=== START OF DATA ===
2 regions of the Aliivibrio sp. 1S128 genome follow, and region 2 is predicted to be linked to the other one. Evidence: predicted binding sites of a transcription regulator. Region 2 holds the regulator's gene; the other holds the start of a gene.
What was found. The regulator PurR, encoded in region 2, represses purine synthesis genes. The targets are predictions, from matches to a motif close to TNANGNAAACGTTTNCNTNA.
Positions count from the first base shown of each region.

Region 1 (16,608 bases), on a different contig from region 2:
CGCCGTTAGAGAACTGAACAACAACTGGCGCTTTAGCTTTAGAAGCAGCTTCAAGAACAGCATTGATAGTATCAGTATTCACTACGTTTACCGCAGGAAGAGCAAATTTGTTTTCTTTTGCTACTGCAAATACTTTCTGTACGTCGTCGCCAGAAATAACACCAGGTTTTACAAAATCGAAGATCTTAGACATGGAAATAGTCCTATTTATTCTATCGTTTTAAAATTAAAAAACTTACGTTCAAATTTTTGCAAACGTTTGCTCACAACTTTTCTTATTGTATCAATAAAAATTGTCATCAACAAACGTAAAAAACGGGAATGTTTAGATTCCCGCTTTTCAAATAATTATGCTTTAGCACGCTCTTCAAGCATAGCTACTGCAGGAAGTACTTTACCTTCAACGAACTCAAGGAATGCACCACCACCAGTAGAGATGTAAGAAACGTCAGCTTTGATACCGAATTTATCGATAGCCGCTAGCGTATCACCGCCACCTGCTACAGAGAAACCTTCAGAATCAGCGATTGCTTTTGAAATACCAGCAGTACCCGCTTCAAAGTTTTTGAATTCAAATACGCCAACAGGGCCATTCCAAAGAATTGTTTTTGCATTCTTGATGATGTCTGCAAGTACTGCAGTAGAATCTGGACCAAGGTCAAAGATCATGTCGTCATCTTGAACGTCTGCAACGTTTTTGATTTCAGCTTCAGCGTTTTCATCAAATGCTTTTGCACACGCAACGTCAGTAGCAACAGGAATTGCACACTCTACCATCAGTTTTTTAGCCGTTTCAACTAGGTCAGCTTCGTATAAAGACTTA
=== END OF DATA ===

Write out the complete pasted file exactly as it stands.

2 regions of the Aliivibrio sp. 1S128 genome follow, and region 2 is predicted to be linked to the other one. Evidence: predicted binding sites of a transcription regulator. Region 2 holds the regulator's gene; the other holds the start of a gene.
What was found. The regulator PurR, encoded in region 2, represses purine synthesis genes. The targets are predictions, from matches to a motif close to TNANGNAAACGTTTNCNTNA.
Positions count from the first base shown of each region.

Region 1 (16,608 bases), on a different contig from region 2:
CGCCGTTAGAGAACTGAACAACAACTGGCGCTTTAGCTTTAGAAGCAGCTTCAAGAACAGCATTGATAGTATCAGTATTCACTACGTTTACCGCAGGAAGAGCAAATTTGTTTTCTTTTGCTACTGCAAATACTTTCTGTACGTCGTCGCCAGAAATAACACCAGGTTTTACAAAATCGAAGATCTTAGACATGGAAATAGTCCTATTTATTCTATCGTTTTAAAATTAAAAAACTTACGTTCAAATTTTTGCAAACGTTTGCTCACAACTTTTCTTATTGTATCAATAAAAATTGTCATCAACAAACGTAAAAAACGGGAATGTTTAGATTCCCGCTTTTCAAATAATTATGCTTTAGCACGCTCTTCAAGCATAGCTACTGCAGGAAGTACTTTACCTTCAACGAACTCAAGGAATGCACCACCACCAGTAGAGATGTAAGAAACGTCAGCTTTGATACCGAATTTATCGATAGCCGCTAGCGTATCACCGCCACCTGCTACAGAGAAACCTTCAGAATCAGCGATTGCTTTTGAAATACCAGCAGTACCCGCTTCAAAGTTTTTGAATTCAAATACGCCAACAGGGCCATTCCAAAGAATTGTTTTTGCATTCTTGATGATGTCTGCAAGTACTGCAGTAGAATCTGGACCAAGGTCAAAGATCATGTCGTCATCTTGAACGTCTGCAACGTTTTTGATTTCAGCTTCAGCGTTTTCATCAAATGCTTTTGCACACGCAACGTCAGTAGCAACAGGAATTGCACACTCTACCATCAGTTTTTTAGCCGTTTCAACTAGGTCAGCTTCGTATAAAGACTTA